Who we are.


There are so many things to say about the world events of the past week, all of which have been said before by someone, and all of which are inflammatory to some group or another.

As I have mentioned recently in this space, I LOVE the fact that blogging allows us to connect with people all over the world. Those perspectives are invaluable to me.

At the same time, the fact that I have those global connections makes me uncomfortably aware of how extremely badly the U.S. is coming off.  In the arenas of ISIS, refugees, and generally being a nation of decent, reasonable human beings, too many people who hold power in our nation are showing themselves to be xenophobic, ignorant fear-mongers. I’ve read polls this week that show a majority of citizens agree  with those leaders. I am ashamed.

I suppose what I want to say is that there are still many of us here who empathize with the plight of refugees. Who are not afraid to open our arms to those in need. Who have great respect for the real Islam. Who learned from the sins of our past (remember Japanese internment?). Who recognize and honor the humanity of those who are different and yet so similar to us.

On the behalf of a nation which, at its purest level, is meant to stand for freedom and justice, I extend my most sincere apologies.

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15 thoughts on “Who we are.

      • I have put many many things on Facebook, which really does nothing unfortunately … And am currently Looking into ways to donate my time/money to refugee camps here in Thailand. We have Rohingya refugees coming here that are pretty badly treated as well. I figure if I can’t help out back home in the states then I will help here. Try to back up my Facebook posts with actions. Will write a post about it when I start I think.

        Liked by 1 person

  1. Hi, this is E. I love your blog but usually S does all the posting. 🙂 Anyway I just want to say that your post really touched me. My paternal grandparents fled Eastern Europe with their collective families to escape the horrors of Stalin’s regime. They came to America for a better, safer life. They experienced bigotry, hatred, and fear when they arrived in Boston and lived in poverty. But they perservered and my father always credited FDR’s 1935 Social Security Act, aka welfare, with saving their lives. (He was born in 1928 and his father was killed when he was 9, leaving a large household of various grandparents, aunt, uncles, etc. short one income.) I don’t know what they would have done without the government’s help. I have been so saddened and upset by all the political rhetoric and quite frankly, hurtful crap, that poiticians have been spewing. Do they really believe what they’re saying? Do they not know how dangerous their words are? Do they even care?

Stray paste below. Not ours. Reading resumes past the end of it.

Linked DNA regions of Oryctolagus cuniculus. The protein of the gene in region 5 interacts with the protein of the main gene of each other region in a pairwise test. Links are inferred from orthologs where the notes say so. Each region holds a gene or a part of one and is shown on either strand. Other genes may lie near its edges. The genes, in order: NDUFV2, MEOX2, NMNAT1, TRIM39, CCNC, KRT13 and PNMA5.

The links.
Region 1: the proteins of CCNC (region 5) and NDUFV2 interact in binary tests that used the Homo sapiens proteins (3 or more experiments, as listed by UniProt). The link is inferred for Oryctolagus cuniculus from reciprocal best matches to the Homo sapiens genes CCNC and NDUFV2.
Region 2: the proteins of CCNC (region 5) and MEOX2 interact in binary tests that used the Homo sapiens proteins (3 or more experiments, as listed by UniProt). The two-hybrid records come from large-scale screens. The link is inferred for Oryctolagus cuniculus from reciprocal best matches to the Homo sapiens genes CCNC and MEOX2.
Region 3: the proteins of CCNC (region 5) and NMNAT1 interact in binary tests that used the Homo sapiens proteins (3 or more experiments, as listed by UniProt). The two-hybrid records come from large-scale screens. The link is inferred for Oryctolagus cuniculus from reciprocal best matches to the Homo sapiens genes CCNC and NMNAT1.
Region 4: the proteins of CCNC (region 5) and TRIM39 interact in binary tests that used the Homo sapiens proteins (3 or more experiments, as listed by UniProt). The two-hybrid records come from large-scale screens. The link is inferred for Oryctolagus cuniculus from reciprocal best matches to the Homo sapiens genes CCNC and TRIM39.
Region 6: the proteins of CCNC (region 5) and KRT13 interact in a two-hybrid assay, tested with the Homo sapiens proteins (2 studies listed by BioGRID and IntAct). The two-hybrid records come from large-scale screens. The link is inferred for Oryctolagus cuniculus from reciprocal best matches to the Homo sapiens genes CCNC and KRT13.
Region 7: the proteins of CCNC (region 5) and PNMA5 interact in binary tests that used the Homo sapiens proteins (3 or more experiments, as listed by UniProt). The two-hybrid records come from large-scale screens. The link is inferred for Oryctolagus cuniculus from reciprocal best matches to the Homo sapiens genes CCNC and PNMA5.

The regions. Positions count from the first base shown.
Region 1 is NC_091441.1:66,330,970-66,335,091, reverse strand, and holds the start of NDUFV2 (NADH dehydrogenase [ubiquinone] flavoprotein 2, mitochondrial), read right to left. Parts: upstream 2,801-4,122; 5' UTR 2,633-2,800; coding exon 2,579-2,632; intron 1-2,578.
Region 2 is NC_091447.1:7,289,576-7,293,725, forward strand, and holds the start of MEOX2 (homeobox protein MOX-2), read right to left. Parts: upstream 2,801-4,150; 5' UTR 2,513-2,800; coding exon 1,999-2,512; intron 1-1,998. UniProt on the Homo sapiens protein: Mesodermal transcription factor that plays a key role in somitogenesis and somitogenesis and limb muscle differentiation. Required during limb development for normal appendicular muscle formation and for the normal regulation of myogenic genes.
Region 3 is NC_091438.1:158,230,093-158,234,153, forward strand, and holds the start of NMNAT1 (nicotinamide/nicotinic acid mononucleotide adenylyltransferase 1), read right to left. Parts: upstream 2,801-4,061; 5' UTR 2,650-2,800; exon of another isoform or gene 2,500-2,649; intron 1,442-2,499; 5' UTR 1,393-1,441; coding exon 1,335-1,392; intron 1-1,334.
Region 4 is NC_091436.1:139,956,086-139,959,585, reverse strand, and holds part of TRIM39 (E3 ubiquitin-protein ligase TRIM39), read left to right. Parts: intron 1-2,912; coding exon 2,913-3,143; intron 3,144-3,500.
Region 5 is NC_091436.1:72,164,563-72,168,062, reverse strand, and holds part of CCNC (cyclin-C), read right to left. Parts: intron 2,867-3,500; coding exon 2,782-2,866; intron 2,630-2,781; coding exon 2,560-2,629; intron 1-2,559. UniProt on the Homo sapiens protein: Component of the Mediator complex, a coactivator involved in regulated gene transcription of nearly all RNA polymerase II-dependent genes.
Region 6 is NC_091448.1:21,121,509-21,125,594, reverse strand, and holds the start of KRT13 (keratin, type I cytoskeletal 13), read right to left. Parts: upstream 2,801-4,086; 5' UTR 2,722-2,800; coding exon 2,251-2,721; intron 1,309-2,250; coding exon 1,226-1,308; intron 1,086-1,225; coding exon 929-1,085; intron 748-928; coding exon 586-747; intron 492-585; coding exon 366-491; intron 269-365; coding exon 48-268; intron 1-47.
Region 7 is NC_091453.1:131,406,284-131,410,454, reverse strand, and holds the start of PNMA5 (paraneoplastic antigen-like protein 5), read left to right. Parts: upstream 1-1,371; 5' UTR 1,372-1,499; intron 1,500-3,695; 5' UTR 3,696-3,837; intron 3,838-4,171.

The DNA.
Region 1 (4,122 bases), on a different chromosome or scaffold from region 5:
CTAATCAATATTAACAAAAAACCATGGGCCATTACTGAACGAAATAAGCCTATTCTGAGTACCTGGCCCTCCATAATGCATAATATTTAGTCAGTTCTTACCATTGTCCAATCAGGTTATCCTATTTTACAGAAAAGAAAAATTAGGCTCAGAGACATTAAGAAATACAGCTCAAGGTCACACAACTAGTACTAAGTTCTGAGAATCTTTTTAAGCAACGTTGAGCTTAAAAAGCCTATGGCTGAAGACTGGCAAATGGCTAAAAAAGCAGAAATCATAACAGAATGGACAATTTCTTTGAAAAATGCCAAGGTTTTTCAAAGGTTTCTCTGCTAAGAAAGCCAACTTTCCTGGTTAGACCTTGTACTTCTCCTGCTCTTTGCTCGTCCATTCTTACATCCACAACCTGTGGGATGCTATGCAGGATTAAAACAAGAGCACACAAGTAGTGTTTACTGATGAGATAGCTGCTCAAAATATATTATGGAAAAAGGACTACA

One of my favorite FDR quotes, “The test of our progress is not whether we add more to the abundance of those who have much; it is whether we provide enough for those who have too little.”

    Liked by 1 person

    • Thank you so much for this fascinating addition to the conversation, and I’m really glad to hear from you! I’m thrilled that my post touched you, because it really came from my heart.
      It’s interesting that you discuss FDR. I’ve been specifically thinking of him in the last few days. Having read several volumes about him, I keep reflecting on the dichotomy of what he did for the U.S. and the world. On the one hand, he presided over Japaness internment and chose to ignore the plight of those being exterminated in Europe – he truly was a Machiavellian figure in that respect, though I can see that what he did came out of a desire for “the greater good.” And then, too, he was simply a duplicitous asshole in his personal dealings with other people in his sphere. At the same time, I absolutely revere his dedication to social justice, to the raising up of the poor. In so many ways I wish another FDR would appear in our times. Maybe one with a slightly less troubling way of operating. Though I’m not sure it’s possible to be a politician on the world stage without having some asshole tendancies…

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  2. The e-card sums it up perfectly.Yes, let’s put on our Pilgrim hats and give thanks for all our blessings… while at the same time, tell a family that has lived in a refugee camp for the last 3 years that they’re not welcome in the land where the Pilgrims went to escape persecution.

    Blech.

    Liked by 1 person

  3. I don’t keep well informed in politics, mainly because it makes me sick. I agree with your sentiments. I think so many things regarding our government and policies should change, but so few people have the power to actually change anything, and those people constantly sling mud at each other, I can’t imagine much getting done. It’s frustrating and I am also ashamed.

    Liked by 1 person

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